Joseph Mukwano vs United Republic of Tanzania
On April 5th, 2016, Mr. Joseph Mukwano, applicant, filed an application instituting proceedings before the African Court on Human and Peoples’ Rights (the Court) concerning alleged violations of the African Charter on Human and Peoples’ Rights (the Charter) in its Articles 2, 3 and 7.
Mr. Mukwano had been tried and sentenced to death for the crime of premeditated murder by the Bukoba High Court of Tanzania on July 15th, 2010 which was upheld by the Court of Appeal on March 7th, 2013. On April 30th, 2013, the applicant had lodged an appeal with the same Court for review of his judgment, which was dismissed. At the time of the filing of his application, he was incarcerated in Butimba Central Prison and was awaiting the execution of the death sentence imposed on him.
The applicant did not request provisional measures. However, the Court applied Article 27(2) of the Protocol and Article 51(1) of its Rules of Procedure and concluded that in the present case, circumstances of extreme gravity, urgency and the risk of irreparable harm justified the taking of such measures. In its Order dated June 3rd 2016, the Court ordered the Respondent State to stay the application of the death sentence imposed on Mr. Mukwano, stating that this decision was without prejudice to its ruling on the merits of the case.
On November 21st, 2019, the Republic of Tanzania deposited the instruments of withdrawal of the Court’s declaration of jurisdiction to receive applications from individuals and non-governmental organizations. In issuing its decision on March 24th, 2022, the Court has been faithful to its consistent jurisprudence of dealing with all cases enrolled in the Registry before the date of entry into force of the withdrawal of the declaration.
As a preliminary point, Tanzania raised objections relating to the lack of jurisdiction of the Court and inadmissibility of the application. After examining the matters, the Court concluded that the case was admissible and declared itself competent to hear it. It then turned to the merits of the case:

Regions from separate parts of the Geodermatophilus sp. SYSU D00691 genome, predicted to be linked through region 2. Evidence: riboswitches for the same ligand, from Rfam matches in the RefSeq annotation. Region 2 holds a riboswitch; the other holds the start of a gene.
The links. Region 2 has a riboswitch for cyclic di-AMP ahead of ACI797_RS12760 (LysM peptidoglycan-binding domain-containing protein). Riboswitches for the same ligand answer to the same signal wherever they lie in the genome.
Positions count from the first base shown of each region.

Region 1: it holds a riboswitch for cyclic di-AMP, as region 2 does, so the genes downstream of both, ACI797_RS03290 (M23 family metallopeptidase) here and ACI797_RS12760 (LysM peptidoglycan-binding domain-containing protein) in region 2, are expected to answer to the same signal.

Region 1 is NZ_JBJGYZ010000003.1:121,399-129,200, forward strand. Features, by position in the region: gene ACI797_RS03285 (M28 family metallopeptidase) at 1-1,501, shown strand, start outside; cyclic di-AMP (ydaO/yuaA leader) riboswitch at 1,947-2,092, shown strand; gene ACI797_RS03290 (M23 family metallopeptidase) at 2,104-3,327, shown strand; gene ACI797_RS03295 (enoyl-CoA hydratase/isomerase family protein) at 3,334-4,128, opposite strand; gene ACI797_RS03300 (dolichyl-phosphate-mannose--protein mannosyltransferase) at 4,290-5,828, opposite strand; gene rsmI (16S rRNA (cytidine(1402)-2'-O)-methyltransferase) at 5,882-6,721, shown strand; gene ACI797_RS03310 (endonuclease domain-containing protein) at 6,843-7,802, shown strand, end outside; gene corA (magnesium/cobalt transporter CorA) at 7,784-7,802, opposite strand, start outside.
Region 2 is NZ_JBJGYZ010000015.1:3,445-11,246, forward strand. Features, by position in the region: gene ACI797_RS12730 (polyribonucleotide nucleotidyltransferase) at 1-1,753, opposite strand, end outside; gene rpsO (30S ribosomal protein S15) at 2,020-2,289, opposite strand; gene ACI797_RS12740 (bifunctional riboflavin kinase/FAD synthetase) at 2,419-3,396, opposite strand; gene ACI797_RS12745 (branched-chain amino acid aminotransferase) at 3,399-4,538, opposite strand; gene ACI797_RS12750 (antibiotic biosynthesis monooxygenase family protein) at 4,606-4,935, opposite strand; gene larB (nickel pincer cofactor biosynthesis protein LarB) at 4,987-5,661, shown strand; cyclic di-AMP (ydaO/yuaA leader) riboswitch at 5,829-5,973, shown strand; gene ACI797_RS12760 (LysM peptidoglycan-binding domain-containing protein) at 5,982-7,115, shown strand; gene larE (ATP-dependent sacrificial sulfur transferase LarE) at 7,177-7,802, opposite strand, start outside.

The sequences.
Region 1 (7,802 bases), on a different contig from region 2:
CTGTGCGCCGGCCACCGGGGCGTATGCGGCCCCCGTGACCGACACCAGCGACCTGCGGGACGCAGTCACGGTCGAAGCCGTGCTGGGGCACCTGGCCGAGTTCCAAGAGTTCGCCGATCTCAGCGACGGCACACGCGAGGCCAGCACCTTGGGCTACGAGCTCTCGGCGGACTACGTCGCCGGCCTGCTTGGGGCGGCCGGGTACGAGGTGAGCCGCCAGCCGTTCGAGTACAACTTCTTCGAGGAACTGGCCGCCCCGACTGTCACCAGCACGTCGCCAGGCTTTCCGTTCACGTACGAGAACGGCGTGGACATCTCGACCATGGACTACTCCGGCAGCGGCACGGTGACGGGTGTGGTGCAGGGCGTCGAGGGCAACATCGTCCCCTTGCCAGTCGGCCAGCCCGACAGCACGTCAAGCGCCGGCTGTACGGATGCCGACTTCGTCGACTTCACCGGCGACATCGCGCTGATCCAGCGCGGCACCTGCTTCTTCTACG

- As regards first the alleged violation of his right to a hearing (s. 7(1) of the Charter), the applicant submits that the Court of Appeal did not conduct a thorough examination of the evidence he produced. Indeed, he claims to have been tortured before admitting to murder, an admission that he later denounced but that this statement played an important part in his conviction. The respondent State categorically refutes these allegations. After examining the evidence submitted, the Court concluded that the treatment of the retraction of the admission of guilt was dealt with successively before the High Court and the Court of Appeal. There could therefore be no violation of the right to have his case heard.
- As regards then the alleged violation of his right to equality (Article 2 of the Charter), the applicant claims that the national courts have taken “up and running the case for the respondent State”. However, the Court notes that the applicant has not demonstrated how his right to equality was violated. This argument cannot therefore succeed;
- Finally, as regards the alleged violation of his right to equal protection before the law (Art. 3(2) of the Charter), the Court observes that the Applicant has not provided any specific argument or evidence that he would have been treated differently from other persons in similar conditions and circumstances. The applicant’s application was therefore dismissed.
This summary is provided for informational purposes only, does not involve the responsibility of Dome and should in no way be used as a substitute for a careful reading of the judgment and order of the case.